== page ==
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Accessible designing for analytics

Cloud-UX

DoiT’s new branding created the ideal opportunity to improve our accessibility

The rollout of a new visual identity for DoiT provided the perfect opportunity to make our diagrams more accessible as we aligned them with the new, enhanced brand. We wanted to create a distinct, uncomplicated and approachable visual system, so it made sense to adapt our cloud management platform to reflect the new brand and enhance our accessibility. 

The role of accessibility

Accessibility in design refers to making a product more inclusive so that everyone can use it. Although accessibility focuses on helping people with disabilities, it benefits all users. A real-world example of accessibility is a ramp in front of a building. It allows people in wheelchairs to access the building, but it also allows easier access for a stroller or somebody carrying a bike into the building. 

In the digital space, video captions were intended for people with hearing difficulties, but they also help people watch videos on mute if they are in a crowded, loud room, for example.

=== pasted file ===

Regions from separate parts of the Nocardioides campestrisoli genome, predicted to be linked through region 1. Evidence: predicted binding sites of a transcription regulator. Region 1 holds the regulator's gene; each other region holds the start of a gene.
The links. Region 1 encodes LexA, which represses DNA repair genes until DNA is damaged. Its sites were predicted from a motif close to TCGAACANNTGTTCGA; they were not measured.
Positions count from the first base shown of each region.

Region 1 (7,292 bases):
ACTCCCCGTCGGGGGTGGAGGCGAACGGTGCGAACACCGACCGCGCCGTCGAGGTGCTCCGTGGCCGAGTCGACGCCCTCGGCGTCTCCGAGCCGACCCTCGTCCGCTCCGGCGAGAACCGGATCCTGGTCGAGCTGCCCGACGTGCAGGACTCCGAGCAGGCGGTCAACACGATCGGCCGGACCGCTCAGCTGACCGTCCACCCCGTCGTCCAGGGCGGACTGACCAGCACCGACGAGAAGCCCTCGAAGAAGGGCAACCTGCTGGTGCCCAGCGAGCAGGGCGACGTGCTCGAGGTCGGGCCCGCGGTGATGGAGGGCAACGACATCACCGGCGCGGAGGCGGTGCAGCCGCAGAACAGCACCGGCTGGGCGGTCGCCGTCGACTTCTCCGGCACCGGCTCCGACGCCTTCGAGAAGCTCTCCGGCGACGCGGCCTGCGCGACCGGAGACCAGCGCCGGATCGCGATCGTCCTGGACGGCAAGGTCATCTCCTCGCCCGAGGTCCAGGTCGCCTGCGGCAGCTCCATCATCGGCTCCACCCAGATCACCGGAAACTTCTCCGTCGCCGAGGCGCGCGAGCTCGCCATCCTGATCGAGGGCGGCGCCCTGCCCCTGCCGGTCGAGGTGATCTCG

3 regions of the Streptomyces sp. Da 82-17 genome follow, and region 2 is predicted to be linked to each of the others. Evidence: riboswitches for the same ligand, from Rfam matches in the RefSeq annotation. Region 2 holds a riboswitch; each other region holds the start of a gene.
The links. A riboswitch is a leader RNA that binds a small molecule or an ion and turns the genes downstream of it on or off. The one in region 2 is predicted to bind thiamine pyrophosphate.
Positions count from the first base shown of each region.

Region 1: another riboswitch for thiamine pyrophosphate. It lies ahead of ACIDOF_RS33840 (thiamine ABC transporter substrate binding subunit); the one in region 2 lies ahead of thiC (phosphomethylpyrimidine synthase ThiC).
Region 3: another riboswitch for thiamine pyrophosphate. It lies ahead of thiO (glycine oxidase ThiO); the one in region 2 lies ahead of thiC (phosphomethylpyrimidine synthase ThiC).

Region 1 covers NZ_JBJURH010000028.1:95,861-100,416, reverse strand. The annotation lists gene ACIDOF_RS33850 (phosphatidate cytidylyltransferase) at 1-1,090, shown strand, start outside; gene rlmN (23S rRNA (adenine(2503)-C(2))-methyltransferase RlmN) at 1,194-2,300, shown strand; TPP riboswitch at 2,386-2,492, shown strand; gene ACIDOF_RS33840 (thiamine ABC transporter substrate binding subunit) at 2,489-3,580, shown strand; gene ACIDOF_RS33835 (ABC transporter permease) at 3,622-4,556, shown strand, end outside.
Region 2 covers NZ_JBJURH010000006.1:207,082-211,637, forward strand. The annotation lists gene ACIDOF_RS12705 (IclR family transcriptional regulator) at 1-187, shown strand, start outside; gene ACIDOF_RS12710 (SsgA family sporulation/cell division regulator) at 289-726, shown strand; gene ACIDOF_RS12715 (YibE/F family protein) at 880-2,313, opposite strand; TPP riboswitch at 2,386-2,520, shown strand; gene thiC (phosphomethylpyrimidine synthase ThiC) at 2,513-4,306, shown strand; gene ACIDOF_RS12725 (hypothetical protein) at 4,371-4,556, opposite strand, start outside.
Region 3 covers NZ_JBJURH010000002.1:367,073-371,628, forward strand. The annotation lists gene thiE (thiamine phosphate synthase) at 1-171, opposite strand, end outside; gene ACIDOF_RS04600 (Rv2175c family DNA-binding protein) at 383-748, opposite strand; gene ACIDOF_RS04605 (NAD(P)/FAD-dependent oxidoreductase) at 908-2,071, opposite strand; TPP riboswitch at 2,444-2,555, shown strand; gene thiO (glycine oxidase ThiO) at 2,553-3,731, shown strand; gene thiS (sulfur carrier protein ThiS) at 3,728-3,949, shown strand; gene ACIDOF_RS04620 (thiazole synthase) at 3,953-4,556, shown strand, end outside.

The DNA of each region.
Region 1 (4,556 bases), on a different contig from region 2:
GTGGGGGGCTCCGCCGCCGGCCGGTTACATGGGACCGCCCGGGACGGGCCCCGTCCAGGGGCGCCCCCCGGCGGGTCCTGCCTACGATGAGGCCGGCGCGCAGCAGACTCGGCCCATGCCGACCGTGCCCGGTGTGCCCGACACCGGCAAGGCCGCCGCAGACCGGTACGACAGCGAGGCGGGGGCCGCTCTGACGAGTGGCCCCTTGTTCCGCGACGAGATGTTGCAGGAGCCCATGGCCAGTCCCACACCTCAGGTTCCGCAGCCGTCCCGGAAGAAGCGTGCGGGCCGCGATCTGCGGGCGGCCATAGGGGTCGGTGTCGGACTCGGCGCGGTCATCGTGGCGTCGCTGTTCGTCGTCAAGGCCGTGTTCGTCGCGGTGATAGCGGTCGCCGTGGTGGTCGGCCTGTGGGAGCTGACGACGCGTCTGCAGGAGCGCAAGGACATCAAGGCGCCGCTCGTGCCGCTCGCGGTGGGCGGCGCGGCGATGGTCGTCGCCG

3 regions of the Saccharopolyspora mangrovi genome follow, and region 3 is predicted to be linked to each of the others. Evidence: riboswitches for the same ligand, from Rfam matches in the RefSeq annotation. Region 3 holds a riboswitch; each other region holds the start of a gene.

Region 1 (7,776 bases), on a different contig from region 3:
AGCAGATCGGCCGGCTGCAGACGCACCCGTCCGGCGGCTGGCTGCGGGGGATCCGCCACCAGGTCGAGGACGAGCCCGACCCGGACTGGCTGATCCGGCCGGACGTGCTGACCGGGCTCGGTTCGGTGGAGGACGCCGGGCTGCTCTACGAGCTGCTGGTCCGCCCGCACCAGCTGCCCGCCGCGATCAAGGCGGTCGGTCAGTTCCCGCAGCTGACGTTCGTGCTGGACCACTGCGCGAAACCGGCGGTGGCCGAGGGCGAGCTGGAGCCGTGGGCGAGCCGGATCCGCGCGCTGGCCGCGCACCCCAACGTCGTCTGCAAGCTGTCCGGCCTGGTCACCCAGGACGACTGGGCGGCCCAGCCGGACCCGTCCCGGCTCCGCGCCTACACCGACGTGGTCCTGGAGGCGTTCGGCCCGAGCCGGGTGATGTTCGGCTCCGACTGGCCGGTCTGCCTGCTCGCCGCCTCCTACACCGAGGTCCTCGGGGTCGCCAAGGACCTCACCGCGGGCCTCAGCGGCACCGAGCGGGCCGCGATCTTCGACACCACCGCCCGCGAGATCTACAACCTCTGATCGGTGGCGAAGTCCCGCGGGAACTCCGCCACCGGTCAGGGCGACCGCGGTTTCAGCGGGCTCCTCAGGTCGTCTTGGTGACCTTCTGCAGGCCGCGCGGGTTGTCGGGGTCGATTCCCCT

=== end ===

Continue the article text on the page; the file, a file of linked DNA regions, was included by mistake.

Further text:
In the physical space, accessibility features are required by law. 

Web accessibility

If accessibility describes how usable an environment is for the maximum possible number of people, web accessibility describes how usable a website is for the maximum possible number of people. If you are serious about web accessibility, it means you are working to ensure your online technology is available to anybody who wants to use it, regardless of their abilities or environment.

For digital products, a set of recommendations called Web Content Accessibility Guidelines (WCAG) is slowly being enforced. In 2017, the European Union started requiring the websites and mobile applications of public sector bodies to conform with WCAG 2.1 Level AA.

WCAG presents four principles of accessibility that content must fulfill to be considered accessible: